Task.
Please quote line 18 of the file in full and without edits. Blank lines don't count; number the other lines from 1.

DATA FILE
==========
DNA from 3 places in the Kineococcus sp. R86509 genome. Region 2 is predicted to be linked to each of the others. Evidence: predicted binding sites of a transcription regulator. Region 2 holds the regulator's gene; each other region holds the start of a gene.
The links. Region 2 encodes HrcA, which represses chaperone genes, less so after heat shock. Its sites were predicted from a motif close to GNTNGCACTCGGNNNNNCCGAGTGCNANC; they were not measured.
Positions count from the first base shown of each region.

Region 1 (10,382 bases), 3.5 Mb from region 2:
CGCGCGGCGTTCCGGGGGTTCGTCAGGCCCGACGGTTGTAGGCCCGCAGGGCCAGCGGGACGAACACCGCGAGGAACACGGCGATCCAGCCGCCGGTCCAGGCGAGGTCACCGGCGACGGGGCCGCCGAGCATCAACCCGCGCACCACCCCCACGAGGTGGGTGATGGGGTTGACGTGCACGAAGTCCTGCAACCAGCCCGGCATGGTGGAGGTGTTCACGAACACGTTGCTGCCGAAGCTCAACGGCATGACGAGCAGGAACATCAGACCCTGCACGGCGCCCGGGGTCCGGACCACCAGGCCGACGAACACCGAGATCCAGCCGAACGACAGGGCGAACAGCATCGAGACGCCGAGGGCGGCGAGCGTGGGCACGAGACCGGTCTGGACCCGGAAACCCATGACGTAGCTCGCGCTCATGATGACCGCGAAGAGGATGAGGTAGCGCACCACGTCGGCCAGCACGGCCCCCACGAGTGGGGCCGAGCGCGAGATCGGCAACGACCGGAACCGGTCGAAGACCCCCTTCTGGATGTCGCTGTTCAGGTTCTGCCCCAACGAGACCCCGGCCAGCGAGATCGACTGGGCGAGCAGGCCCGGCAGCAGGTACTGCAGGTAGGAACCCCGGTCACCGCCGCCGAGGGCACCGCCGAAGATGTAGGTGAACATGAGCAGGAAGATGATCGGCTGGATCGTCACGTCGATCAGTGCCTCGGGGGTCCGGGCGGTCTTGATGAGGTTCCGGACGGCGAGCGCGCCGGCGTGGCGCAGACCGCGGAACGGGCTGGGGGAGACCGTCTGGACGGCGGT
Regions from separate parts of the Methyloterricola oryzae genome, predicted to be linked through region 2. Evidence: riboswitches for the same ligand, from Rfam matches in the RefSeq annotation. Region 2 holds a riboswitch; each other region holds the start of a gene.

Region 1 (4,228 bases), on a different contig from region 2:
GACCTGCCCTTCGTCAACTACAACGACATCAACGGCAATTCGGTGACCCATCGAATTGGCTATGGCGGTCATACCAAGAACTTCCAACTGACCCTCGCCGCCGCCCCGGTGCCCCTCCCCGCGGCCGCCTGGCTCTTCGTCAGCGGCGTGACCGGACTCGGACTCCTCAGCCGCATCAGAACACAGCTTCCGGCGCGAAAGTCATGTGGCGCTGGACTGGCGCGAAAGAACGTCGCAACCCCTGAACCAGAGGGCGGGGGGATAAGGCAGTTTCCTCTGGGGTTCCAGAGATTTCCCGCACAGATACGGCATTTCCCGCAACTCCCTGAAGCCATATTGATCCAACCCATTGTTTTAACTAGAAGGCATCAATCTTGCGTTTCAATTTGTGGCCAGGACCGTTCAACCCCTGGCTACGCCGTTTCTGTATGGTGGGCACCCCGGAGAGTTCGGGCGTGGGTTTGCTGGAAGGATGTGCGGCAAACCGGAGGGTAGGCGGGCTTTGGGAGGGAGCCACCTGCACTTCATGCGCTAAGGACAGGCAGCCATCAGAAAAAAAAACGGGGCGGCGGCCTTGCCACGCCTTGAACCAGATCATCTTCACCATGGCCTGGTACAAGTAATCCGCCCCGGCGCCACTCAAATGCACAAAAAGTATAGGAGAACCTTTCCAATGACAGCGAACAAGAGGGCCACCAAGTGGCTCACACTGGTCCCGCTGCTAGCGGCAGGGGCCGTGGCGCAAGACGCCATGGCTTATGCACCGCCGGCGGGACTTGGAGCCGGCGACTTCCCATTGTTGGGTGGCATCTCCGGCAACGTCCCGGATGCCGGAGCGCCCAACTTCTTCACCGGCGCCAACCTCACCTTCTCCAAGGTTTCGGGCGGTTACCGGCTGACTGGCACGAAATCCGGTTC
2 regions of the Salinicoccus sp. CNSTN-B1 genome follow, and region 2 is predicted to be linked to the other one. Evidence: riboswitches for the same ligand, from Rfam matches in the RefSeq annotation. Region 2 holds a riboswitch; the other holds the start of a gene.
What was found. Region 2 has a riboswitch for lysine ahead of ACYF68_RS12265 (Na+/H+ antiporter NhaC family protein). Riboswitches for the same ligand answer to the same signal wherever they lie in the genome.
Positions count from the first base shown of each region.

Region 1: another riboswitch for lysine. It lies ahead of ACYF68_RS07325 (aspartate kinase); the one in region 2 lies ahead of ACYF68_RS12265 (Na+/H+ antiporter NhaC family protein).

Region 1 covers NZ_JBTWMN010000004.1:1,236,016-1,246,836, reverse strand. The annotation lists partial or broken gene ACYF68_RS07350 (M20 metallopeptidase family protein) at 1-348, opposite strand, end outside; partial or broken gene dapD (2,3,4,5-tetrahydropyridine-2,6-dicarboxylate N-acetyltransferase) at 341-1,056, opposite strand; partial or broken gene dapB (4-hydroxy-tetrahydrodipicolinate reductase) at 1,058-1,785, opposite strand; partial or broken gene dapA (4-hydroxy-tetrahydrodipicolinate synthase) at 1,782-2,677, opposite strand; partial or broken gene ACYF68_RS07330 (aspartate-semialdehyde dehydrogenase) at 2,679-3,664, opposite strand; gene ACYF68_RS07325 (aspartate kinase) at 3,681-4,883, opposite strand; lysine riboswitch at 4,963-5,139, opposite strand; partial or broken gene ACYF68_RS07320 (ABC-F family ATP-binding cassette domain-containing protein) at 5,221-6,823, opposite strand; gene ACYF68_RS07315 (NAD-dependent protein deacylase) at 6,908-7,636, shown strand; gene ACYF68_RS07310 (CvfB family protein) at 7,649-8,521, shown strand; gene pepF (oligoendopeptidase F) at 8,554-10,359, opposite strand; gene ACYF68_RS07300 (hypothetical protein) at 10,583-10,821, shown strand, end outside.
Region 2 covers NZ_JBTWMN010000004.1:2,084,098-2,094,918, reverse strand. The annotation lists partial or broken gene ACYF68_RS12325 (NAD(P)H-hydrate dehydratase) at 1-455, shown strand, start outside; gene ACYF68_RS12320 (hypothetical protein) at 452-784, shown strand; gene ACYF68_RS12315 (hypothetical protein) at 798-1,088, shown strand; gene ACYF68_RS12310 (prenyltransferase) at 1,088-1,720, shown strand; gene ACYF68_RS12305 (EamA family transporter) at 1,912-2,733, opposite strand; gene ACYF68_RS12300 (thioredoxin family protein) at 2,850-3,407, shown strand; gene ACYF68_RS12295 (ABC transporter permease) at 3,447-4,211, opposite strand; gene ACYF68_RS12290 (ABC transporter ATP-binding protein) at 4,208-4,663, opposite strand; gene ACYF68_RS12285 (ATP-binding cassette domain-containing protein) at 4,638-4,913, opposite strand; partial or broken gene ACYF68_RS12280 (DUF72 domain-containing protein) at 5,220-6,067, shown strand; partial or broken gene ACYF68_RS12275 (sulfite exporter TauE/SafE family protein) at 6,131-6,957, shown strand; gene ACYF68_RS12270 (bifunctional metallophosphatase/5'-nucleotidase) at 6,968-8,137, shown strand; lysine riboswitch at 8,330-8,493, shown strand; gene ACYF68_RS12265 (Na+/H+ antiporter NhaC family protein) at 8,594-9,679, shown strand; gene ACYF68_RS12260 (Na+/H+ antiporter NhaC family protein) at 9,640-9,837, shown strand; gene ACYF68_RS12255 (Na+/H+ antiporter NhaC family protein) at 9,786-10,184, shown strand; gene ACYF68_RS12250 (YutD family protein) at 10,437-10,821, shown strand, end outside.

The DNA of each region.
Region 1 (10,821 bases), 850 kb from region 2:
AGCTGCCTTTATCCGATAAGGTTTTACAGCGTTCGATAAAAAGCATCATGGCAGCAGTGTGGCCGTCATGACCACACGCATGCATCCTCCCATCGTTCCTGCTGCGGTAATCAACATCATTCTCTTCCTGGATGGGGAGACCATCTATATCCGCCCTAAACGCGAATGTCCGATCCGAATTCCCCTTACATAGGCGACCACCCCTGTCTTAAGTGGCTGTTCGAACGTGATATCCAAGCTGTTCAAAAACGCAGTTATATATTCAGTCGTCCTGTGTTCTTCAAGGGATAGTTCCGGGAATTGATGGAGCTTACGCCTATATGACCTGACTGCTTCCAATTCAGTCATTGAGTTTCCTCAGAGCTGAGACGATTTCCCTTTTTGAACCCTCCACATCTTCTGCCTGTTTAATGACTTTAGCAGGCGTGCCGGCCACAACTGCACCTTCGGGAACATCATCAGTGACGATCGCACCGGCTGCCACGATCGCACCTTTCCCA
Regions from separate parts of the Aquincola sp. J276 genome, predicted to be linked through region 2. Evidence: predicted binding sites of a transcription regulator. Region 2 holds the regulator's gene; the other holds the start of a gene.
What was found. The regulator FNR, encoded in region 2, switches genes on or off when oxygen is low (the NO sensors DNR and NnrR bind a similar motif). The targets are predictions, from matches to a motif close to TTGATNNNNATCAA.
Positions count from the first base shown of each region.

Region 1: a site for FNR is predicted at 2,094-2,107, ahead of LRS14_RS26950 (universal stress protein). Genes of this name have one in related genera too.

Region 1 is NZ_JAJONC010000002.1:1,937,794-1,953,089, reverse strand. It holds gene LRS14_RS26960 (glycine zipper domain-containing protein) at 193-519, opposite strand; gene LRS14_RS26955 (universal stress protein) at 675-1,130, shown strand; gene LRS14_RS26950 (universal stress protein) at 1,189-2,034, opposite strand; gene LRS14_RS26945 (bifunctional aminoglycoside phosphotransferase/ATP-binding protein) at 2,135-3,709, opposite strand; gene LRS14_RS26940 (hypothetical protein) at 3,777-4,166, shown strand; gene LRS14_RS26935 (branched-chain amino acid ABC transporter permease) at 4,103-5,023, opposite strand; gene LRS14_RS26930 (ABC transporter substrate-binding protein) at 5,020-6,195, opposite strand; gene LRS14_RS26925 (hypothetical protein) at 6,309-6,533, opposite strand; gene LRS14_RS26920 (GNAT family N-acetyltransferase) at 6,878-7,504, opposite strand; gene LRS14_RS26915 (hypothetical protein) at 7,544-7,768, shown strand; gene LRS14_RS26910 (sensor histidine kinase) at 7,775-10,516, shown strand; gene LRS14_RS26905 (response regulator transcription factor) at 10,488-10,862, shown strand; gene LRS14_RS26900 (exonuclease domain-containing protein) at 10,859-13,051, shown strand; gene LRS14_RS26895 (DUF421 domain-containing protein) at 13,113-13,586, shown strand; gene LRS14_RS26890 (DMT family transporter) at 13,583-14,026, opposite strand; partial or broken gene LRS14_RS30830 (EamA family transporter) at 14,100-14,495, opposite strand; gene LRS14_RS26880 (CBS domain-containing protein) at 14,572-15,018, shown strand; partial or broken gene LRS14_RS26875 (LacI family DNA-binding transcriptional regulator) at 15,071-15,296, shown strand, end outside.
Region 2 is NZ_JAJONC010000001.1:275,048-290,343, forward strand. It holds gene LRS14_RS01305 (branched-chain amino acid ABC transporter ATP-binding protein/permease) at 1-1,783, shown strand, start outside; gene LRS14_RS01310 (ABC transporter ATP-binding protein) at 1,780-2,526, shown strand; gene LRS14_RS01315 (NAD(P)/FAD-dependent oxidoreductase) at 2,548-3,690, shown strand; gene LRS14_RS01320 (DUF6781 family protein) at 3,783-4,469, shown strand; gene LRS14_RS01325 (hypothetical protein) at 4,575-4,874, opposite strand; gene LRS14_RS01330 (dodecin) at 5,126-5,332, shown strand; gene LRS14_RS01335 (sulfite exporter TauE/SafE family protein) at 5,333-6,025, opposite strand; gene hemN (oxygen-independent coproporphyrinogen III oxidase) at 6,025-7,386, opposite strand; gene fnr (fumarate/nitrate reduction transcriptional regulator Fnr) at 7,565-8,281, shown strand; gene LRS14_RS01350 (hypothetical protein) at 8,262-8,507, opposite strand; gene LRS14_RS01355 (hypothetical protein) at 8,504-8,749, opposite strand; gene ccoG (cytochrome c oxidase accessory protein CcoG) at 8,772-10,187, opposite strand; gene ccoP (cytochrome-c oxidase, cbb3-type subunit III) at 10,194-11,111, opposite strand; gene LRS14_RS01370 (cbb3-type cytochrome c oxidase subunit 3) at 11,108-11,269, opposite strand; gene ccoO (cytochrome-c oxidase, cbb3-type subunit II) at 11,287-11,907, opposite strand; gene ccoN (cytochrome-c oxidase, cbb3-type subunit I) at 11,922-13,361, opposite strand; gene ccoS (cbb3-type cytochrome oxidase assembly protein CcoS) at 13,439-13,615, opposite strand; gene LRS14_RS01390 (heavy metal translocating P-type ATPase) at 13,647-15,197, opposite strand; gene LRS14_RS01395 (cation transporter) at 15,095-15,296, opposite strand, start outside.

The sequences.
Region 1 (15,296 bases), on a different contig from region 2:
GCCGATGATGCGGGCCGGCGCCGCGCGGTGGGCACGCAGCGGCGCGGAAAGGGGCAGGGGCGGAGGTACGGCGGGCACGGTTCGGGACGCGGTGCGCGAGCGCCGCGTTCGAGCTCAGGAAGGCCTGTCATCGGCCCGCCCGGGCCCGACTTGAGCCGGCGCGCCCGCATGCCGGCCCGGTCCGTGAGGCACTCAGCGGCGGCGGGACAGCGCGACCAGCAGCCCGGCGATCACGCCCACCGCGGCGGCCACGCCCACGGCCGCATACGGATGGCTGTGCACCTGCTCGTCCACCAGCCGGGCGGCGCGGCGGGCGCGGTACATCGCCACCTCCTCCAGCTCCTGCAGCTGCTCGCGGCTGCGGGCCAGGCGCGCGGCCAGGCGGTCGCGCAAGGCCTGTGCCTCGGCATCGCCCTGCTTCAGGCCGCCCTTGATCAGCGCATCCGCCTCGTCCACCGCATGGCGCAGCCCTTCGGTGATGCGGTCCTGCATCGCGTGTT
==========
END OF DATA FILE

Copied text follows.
Regions from separate parts of the Aquincola sp. J276 genome, predicted to be linked through region 2. Evidence: predicted binding sites of a transcription regulator. Region 2 holds the regulator's gene; the other holds the start of a gene.